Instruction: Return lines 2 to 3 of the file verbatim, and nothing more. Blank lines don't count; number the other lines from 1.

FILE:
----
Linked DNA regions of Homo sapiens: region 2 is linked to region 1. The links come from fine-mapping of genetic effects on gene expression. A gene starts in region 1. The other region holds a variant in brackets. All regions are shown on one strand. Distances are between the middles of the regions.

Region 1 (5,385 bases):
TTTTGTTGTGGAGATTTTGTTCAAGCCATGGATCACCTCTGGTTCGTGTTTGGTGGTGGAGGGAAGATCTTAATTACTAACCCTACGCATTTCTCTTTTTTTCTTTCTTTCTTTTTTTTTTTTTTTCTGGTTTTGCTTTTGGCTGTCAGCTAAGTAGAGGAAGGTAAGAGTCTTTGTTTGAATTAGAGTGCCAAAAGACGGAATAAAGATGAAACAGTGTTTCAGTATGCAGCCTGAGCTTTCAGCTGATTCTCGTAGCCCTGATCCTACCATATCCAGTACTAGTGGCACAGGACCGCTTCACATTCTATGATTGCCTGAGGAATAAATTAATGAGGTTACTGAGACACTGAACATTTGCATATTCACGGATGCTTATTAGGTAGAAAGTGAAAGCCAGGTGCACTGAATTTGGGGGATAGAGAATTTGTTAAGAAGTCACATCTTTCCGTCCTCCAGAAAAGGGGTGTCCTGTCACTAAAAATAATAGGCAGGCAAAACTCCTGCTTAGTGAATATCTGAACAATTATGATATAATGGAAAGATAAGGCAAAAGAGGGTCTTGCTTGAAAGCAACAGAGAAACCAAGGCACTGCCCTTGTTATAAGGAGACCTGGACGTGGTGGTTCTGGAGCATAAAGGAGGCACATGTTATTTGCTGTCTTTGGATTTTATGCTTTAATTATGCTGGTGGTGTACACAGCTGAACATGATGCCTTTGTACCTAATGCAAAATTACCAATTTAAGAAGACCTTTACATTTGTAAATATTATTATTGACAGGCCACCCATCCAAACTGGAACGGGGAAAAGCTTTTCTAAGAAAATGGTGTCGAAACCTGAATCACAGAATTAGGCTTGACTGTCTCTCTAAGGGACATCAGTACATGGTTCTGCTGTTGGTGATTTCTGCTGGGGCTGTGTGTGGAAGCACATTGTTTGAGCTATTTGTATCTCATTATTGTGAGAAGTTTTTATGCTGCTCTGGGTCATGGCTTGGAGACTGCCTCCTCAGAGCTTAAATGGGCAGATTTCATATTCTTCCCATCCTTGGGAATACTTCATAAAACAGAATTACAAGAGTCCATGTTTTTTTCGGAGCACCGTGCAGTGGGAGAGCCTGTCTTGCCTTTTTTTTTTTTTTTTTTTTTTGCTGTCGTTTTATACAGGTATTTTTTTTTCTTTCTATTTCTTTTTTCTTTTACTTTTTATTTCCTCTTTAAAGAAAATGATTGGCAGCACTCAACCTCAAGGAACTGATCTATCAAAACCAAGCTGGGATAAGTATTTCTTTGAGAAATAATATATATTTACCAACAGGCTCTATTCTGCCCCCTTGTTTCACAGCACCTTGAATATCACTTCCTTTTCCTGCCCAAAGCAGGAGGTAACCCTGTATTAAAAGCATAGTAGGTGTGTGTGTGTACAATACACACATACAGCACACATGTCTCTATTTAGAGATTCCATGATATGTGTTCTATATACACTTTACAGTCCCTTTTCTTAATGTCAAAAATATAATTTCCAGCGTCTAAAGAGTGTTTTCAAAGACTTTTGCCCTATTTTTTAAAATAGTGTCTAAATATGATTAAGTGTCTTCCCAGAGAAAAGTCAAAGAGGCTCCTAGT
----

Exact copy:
Region 1 (5,385 bases):
TTTTGTTGTGGAGATTTTGTTCAAGCCATGGATCACCTCTGGTTCGTGTTTGGTGGTGGAGGGAAGATCTTAATTACTAACCCTACGCATTTCTCTTTTTTTCTTTCTTTCTTTTTTTTTTTTTTTCTGGTTTTGCTTTTGGCTGTCAGCTAAGTAGAGGAAGGTAAGAGTCTTTGTTTGAATTAGAGTGCCAAAAGACGGAATAAAGATGAAACAGTGTTTCAGTATGCAGCCTGAGCTTTCAGCTGATTCTCGTAGCCCTGATCCTACCATATCCAGTACTAGTGGCACAGGACCGCTTCACATTCTATGATTGCCTGAGGAATAAATTAATGAGGTTACTGAGACACTGAACATTTGCATATTCACGGATGCTTATTAGGTAGAAAGTGAAAGCCAGGTGCACTGAATTTGGGGGATAGAGAATTTGTTAAGAAGTCACATCTTTCCGTCCTCCAGAAAAGGGGTGTCCTGTCACTAAAAATAATAGGCAGGCAAAACTCCTGCTTAGTGAATATCTGAACAATTATGATATAATGGAAAGATAAGGCAAAAGAGGGTCTTGCTTGAAAGCAACAGAGAAACCAAGGCACTGCCCTTGTTATAAGGAGACCTGGACGTGGTGGTTCTGGAGCATAAAGGAGGCACATGTTATTTGCTGTCTTTGGATTTTATGCTTTAATTATGCTGGTGGTGTACACAGCTGAACATGATGCCTTTGTACCTAATGCAAAATTACCAATTTAAGAAGACCTTTACATTTGTAAATATTATTATTGACAGGCCACCCATCCAAACTGGAACGGGGAAAAGCTTTTCTAAGAAAATGGTGTCGAAACCTGAATCACAGAATTAGGCTTGACTGTCTCTCTAAGGGACATCAGTACATGGTTCTGCTGTTGGTGATTTCTGCTGGGGCTGTGTGTGGAAGCACATTGTTTGAGCTATTTGTATCTCATTATTGTGAGAAGTTTTTATGCTGCTCTGGGTCATGGCTTGGAGACTGCCTCCTCAGAGCTTAAATGGGCAGATTTCATATTCTTCCCATCCTTGGGAATACTTCATAAAACAGAATTACAAGAGTCCATGTTTTTTTCGGAGCACCGTGCAGTGGGAGAGCCTGTCTTGCCTTTTTTTTTTTTTTTTTTTTTTGCTGTCGTTTTATACAGGTATTTTTTTTTCTTTCTATTTCTTTTTTCTTTTACTTTTTATTTCCTCTTTAAAGAAAATGATTGGCAGCACTCAACCTCAAGGAACTGATCTATCAAAACCAAGCTGGGATAAGTATTTCTTTGAGAAATAATATATATTTACCAACAGGCTCTATTCTGCCCCCTTGTTTCACAGCACCTTGAATATCACTTCCTTTTCCTGCCCAAAGCAGGAGGTAACCCTGTATTAAAAGCATAGTAGGTGTGTGTGTGTACAATACACACATACAGCACACATGTCTCTATTTAGAGATTCCATGATATGTGTTCTATATACACTTTACAGTCCCTTTTCTTAATGTCAAAAATATAATTTCCAGCGTCTAAAGAGTGTTTTCAAAGACTTTTGCCCTATTTTTTAAAATAGTGTCTAAATATGATTAAGTGTCTTCCCAGAGAAAAGTCAAAGAGGCTCCTAGT